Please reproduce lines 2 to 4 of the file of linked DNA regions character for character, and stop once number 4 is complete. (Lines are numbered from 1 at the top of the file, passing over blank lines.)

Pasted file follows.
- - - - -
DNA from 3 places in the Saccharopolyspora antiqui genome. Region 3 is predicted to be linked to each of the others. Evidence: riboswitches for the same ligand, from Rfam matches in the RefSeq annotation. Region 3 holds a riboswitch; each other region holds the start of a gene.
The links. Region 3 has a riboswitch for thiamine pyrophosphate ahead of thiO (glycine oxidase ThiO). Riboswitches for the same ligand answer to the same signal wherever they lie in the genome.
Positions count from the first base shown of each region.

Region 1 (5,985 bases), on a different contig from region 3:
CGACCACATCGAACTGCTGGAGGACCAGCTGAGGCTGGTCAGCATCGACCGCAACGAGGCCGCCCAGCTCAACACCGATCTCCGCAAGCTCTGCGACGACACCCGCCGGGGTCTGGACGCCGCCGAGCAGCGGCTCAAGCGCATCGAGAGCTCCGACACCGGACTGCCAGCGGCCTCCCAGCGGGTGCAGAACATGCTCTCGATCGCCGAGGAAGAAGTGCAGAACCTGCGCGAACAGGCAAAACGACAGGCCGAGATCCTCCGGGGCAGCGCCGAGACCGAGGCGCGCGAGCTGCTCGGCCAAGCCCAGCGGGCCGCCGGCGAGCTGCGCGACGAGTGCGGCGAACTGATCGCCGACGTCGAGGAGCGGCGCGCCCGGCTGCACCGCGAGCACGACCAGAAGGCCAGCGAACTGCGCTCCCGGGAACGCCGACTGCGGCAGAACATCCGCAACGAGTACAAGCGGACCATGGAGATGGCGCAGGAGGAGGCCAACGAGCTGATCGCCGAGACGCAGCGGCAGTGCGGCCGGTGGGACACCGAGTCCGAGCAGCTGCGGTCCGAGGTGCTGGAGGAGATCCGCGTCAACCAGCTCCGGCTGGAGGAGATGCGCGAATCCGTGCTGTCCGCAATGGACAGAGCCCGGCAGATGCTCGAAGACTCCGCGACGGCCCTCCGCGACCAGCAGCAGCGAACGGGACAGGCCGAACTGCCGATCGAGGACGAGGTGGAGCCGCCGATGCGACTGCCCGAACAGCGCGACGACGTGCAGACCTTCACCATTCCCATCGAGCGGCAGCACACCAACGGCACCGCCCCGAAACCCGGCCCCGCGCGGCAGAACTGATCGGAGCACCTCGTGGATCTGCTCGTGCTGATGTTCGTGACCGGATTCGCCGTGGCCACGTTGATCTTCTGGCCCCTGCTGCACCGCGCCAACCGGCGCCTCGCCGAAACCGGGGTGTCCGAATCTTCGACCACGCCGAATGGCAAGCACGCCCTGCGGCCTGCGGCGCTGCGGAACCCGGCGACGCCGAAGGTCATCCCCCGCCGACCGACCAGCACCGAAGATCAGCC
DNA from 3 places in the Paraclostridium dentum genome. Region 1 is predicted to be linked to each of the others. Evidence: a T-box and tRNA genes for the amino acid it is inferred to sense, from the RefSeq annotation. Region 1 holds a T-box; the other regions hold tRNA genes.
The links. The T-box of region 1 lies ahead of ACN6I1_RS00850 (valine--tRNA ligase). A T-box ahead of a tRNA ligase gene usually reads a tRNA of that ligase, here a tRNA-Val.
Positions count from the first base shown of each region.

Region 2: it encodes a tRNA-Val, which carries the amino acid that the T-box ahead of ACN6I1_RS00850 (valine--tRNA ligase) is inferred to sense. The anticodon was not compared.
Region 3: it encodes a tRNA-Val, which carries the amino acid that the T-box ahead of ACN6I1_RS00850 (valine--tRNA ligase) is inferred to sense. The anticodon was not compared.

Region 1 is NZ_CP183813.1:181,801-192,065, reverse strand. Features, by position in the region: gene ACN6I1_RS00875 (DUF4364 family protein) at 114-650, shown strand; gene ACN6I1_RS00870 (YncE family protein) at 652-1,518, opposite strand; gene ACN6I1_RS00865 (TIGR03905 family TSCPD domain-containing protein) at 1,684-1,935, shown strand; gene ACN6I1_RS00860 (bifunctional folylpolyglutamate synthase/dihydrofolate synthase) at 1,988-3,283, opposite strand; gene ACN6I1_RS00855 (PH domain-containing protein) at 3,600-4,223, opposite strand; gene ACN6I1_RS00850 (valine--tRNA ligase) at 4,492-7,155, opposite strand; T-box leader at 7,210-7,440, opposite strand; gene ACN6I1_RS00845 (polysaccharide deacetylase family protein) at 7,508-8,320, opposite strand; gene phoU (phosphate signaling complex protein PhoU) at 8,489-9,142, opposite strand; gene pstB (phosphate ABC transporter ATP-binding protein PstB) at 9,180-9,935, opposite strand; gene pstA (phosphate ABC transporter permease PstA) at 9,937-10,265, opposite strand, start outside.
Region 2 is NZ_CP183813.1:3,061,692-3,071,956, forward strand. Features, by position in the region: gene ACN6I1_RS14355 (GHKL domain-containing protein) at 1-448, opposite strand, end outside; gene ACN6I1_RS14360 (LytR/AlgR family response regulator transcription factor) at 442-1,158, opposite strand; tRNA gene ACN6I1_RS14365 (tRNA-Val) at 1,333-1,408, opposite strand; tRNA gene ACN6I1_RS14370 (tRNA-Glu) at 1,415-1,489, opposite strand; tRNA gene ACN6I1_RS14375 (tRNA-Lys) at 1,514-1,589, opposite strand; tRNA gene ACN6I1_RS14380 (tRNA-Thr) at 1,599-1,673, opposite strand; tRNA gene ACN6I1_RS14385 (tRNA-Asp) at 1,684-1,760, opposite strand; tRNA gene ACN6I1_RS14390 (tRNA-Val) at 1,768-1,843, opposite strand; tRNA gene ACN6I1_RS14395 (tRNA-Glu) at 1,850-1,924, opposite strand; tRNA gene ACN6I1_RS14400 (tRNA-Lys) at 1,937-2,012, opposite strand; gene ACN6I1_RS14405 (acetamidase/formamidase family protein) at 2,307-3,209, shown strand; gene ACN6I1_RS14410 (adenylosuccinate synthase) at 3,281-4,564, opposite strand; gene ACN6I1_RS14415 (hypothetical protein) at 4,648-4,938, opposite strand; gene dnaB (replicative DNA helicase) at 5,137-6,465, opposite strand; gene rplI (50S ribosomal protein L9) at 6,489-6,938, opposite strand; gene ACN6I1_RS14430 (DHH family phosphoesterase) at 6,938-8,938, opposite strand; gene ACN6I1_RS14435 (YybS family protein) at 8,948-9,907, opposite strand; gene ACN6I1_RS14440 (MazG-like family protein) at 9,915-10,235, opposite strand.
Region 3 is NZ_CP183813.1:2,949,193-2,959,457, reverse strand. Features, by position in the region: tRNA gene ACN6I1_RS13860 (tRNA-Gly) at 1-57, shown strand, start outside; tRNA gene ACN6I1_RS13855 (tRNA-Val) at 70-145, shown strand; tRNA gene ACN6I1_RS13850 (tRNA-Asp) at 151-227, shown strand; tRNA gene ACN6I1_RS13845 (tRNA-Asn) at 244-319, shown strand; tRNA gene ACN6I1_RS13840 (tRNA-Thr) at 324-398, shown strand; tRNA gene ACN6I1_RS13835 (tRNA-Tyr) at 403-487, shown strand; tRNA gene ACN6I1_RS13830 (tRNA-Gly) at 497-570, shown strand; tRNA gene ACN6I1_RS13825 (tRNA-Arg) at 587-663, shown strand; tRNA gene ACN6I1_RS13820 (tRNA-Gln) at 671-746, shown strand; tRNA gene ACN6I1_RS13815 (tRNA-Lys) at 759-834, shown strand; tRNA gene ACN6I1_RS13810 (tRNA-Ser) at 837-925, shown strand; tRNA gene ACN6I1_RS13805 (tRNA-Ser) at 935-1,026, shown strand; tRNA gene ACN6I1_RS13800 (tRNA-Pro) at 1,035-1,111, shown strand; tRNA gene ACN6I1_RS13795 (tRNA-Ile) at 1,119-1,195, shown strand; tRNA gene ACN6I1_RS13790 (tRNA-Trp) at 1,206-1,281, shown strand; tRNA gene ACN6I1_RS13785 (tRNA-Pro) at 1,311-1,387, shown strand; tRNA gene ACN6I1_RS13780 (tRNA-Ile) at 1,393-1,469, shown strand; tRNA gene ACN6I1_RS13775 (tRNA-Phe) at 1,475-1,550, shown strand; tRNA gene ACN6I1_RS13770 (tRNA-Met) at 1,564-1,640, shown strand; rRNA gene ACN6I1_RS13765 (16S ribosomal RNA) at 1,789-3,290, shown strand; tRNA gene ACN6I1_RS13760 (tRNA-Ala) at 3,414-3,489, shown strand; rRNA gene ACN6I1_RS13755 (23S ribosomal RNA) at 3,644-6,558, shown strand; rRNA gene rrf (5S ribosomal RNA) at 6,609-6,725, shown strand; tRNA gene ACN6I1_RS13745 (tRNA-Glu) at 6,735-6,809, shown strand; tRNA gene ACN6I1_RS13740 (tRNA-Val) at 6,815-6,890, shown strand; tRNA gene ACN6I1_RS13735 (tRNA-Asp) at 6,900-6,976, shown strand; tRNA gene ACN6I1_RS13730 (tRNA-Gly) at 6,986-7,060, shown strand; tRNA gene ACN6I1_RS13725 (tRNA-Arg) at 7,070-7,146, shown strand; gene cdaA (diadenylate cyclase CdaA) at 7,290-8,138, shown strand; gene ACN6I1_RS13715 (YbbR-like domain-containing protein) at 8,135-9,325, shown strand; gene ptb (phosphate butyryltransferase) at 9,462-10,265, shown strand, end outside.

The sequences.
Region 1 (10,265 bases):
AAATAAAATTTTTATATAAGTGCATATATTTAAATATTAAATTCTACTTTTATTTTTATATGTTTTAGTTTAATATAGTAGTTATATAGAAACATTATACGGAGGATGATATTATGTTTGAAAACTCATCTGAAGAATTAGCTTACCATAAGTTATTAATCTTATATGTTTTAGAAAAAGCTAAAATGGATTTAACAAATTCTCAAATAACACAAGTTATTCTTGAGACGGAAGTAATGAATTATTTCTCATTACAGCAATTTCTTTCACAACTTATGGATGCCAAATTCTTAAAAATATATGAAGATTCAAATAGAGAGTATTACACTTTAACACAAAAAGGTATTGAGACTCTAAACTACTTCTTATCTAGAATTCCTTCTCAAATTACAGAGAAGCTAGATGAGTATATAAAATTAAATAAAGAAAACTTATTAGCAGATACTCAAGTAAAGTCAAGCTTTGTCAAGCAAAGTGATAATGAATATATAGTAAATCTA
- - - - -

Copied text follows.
The links. Region 3 has a riboswitch for thiamine pyrophosphate ahead of thiO (glycine oxidase ThiO). Riboswitches for the same ligand answer to the same signal wherever they lie in the genome.
Positions count from the first base shown of each region.

Region 1 (5,985 bases), on a different contig from region 3: